Skip to main content

Speaking with forked tongues

The other night Condi Rice, interviewed on ABC TV Lateline, said that America sought to see all countries have freedom including free and fair elections. Noble sentiments, but what about the Palestinians who elected Hamas as their government? - only to have the US and Israel denounce the result and fail to recognise it and actively seek to undermine it.

Then, yesterday, George Bush at the APEC conference [he thought it was the OPEC conference!!!] declared that Burma should allow freedom for its people, stop restriciting opposition in many guises, etc. etc.

All well and good, but as Richard Ackland pointedly highlights in his weekly column in the SMH many attendees at the APEC conference aren't model leaders of countries with freedom for all and lack of restrictions on dissent.

"Some of the APEC agenda inevitably involves jawboning about trade and economic growth. After all, these are favourite topics of the host leader, John Howard, and the centrepieces of his life's work.

But how much progress can really be made towards the betterment of the human condition when, among prominent APECers, the institutional framework is decidedly shabby?

It makes the arrival of Transparency International's report on corruption in judicial systems quite apt. After all, without independent, efficient and fair courts, how can trade, investment and business prosper? This would be a fruitful field of discussion, but it is not to be found on the order of proceedings.

Transparency International is the Berlin-based worldwide corruption research and awareness organisation, and each year it publishes a Global Corruption Report. You'd be amazed how many of our dearest friends, currently in Sydney, are propped up by judicial regimes that, for all the protestations to the contrary, are little more than arms of the state."

Comments

Anonymous said…
No, look, we don't owe the Hamas Government jack shit. They can vote for it all they want, but if Mashal and that crowd are going to fire Kassam missiles at Israeli territory after Condi has engineered full Israeli withdrawl from Gaza, well then, we owe them nothing.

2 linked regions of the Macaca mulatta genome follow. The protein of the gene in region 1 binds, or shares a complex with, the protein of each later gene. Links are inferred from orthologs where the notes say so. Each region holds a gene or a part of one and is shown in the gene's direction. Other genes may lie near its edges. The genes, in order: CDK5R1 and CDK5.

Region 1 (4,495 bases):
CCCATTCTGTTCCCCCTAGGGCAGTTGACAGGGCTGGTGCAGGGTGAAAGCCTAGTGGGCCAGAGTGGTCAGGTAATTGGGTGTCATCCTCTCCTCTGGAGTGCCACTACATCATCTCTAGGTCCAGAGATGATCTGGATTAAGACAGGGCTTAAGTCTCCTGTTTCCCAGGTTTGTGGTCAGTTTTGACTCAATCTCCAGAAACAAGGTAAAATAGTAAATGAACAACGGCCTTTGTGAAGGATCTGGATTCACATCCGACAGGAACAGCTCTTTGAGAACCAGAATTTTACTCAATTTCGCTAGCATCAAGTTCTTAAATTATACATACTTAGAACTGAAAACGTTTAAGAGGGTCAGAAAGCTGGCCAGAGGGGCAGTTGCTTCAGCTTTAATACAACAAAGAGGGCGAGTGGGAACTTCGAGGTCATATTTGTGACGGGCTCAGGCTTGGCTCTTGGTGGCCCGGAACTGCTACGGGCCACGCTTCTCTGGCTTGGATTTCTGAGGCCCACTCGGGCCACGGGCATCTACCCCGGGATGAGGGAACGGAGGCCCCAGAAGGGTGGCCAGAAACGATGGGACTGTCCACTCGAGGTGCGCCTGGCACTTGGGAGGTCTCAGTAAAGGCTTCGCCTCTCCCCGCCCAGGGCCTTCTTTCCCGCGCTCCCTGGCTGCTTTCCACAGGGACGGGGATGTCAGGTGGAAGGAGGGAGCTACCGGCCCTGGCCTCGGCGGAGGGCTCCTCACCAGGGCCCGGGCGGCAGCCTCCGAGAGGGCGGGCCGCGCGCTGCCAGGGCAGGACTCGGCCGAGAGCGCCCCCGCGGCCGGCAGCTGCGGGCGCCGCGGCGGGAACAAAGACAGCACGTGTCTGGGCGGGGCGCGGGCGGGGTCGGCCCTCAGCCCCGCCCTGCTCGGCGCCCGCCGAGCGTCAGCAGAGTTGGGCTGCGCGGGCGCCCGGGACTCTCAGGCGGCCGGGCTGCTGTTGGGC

Look, I hate to clue you in on this, but we're the United States of America. Just because the Palestinians want to vote for the local version of the Nazi Party doesn't mean that we have to pony up the Big Bucks. I mean, I know that Hamas won on their relative lack of corruption and their social welfare programs, and that Fatah had been stealing money from the Pallies ever since they had arrived from Algeria. However, there's that whole thing about No Negotiation with the Jooos and the whole Driving Them into the Sea thing that sort of has Condi concerned.

I mean, it may not concern you, but it does concern us. And of course, the whole rocket artillery thing doesn't help, either.

So, I'm sorry, no money for Hamas. They'll have to get it from their friends, the Iranians.

Popular posts from this blog

Oh yer?

Credited to Nick Anderson

Donald T: First seduced..... then betrayed!

All those supporters of Trump - who, heaven's only knows, got him headed for the White House - are in a for more than a rude awakening and shock.   Whatever Trump "promised" is just not going to happen....as Paul Krugman so clearly spells out in his latest op-ed piece "Seduced and Betrayed by Donald Trump" in The New York Times.

"Donald Trump won the Electoral College (though not the popular vote) on the strength of overwhelming support from working-class whites, who feel left behind by a changing economy and society. And they’re about to get their reward — the same reward that, throughout Mr. Trump’s career, has come to everyone who trusted his good intentions. Think Trump University.

Yes, the white working class is about to be betrayed.

The evidence of that coming betrayal is obvious in the choice of an array of pro-corporate, anti-labor figures for key positions. In particular, the most important story of the week — seriously, people, stop focusing on Trum…

Snooping..... at its worst

The Brits have just brought in legislation which allows for unprecedented "snooping" in a Western democracy - says Edward Snowden.   Let truthdig explain....

"On Tuesday, the United Kingdom instated the Investigatory Powers Act 2016, a piece of legislation described by whistleblower Edward Snowden as “the most extreme surveillance in the history of western democracy.”

The law, informally known as the “Snooper’s Charter,” spent over a year in Parliament before it was passed. The Guardian reported:

"The new surveillance law requires web and phone companies to store everyone’s web browsing histories for 12 months and give the police, security services and official agencies unprecedented access to the data.

It also provides the security services and police with new powers to hack into computers and phones and to collect communications data in bulk. The law requires judges to sign off police requests to view journalists’ call and web records, but the measure has been descri…